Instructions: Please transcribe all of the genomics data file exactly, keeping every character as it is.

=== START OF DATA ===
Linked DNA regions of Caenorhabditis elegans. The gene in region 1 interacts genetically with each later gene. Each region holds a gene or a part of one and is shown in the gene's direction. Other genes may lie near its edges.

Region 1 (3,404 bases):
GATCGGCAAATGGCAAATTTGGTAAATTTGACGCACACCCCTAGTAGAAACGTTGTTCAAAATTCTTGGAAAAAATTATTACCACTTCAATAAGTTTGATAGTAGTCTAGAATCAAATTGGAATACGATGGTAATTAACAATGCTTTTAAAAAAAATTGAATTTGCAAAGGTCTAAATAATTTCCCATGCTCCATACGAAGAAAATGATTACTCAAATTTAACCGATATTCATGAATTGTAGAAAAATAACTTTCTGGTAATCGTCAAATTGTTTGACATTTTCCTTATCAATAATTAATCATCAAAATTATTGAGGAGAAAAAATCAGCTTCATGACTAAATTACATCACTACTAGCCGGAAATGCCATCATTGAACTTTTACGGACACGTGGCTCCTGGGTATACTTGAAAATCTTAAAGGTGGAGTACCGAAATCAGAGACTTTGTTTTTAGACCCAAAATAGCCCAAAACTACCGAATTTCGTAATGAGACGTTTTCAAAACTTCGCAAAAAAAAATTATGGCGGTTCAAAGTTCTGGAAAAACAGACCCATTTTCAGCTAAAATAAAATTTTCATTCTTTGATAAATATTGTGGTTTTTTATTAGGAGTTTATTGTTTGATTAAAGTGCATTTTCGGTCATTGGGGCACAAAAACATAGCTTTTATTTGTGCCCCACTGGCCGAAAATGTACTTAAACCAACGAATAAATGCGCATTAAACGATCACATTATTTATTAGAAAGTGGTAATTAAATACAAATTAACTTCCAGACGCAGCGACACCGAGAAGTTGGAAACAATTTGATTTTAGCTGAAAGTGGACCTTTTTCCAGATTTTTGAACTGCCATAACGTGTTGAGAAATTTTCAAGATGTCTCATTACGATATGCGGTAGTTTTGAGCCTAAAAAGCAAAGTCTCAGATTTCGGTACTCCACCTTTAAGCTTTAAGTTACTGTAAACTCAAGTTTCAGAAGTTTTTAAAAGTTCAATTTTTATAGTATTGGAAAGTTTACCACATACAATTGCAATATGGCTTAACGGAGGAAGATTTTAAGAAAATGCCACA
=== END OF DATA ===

Linked DNA regions of Caenorhabditis elegans. The gene in region 1 interacts genetically with each later gene. Each region holds a gene or a part of one and is shown in the gene's direction. Other genes may lie near its edges.

Region 1 (3,404 bases):
GATCGGCAAATGGCAAATTTGGTAAATTTGACGCACACCCCTAGTAGAAACGTTGTTCAAAATTCTTGGAAAAAATTATTACCACTTCAATAAGTTTGATAGTAGTCTAGAATCAAATTGGAATACGATGGTAATTAACAATGCTTTTAAAAAAAATTGAATTTGCAAAGGTCTAAATAATTTCCCATGCTCCATACGAAGAAAATGATTACTCAAATTTAACCGATATTCATGAATTGTAGAAAAATAACTTTCTGGTAATCGTCAAATTGTTTGACATTTTCCTTATCAATAATTAATCATCAAAATTATTGAGGAGAAAAAATCAGCTTCATGACTAAATTACATCACTACTAGCCGGAAATGCCATCATTGAACTTTTACGGACACGTGGCTCCTGGGTATACTTGAAAATCTTAAAGGTGGAGTACCGAAATCAGAGACTTTGTTTTTAGACCCAAAATAGCCCAAAACTACCGAATTTCGTAATGAGACGTTTTCAAAACTTCGCAAAAAAAAATTATGGCGGTTCAAAGTTCTGGAAAAACAGACCCATTTTCAGCTAAAATAAAATTTTCATTCTTTGATAAATATTGTGGTTTTTTATTAGGAGTTTATTGTTTGATTAAAGTGCATTTTCGGTCATTGGGGCACAAAAACATAGCTTTTATTTGTGCCCCACTGGCCGAAAATGTACTTAAACCAACGAATAAATGCGCATTAAACGATCACATTATTTATTAGAAAGTGGTAATTAAATACAAATTAACTTCCAGACGCAGCGACACCGAGAAGTTGGAAACAATTTGATTTTAGCTGAAAGTGGACCTTTTTCCAGATTTTTGAACTGCCATAACGTGTTGAGAAATTTTCAAGATGTCTCATTACGATATGCGGTAGTTTTGAGCCTAAAAAGCAAAGTCTCAGATTTCGGTACTCCACCTTTAAGCTTTAAGTTACTGTAAACTCAAGTTTCAGAAGTTTTTAAAAGTTCAATTTTTATAGTATTGGAAAGTTTACCACATACAATTGCAATATGGCTTAACGGAGGAAGATTTTAAGAAAATGCCACA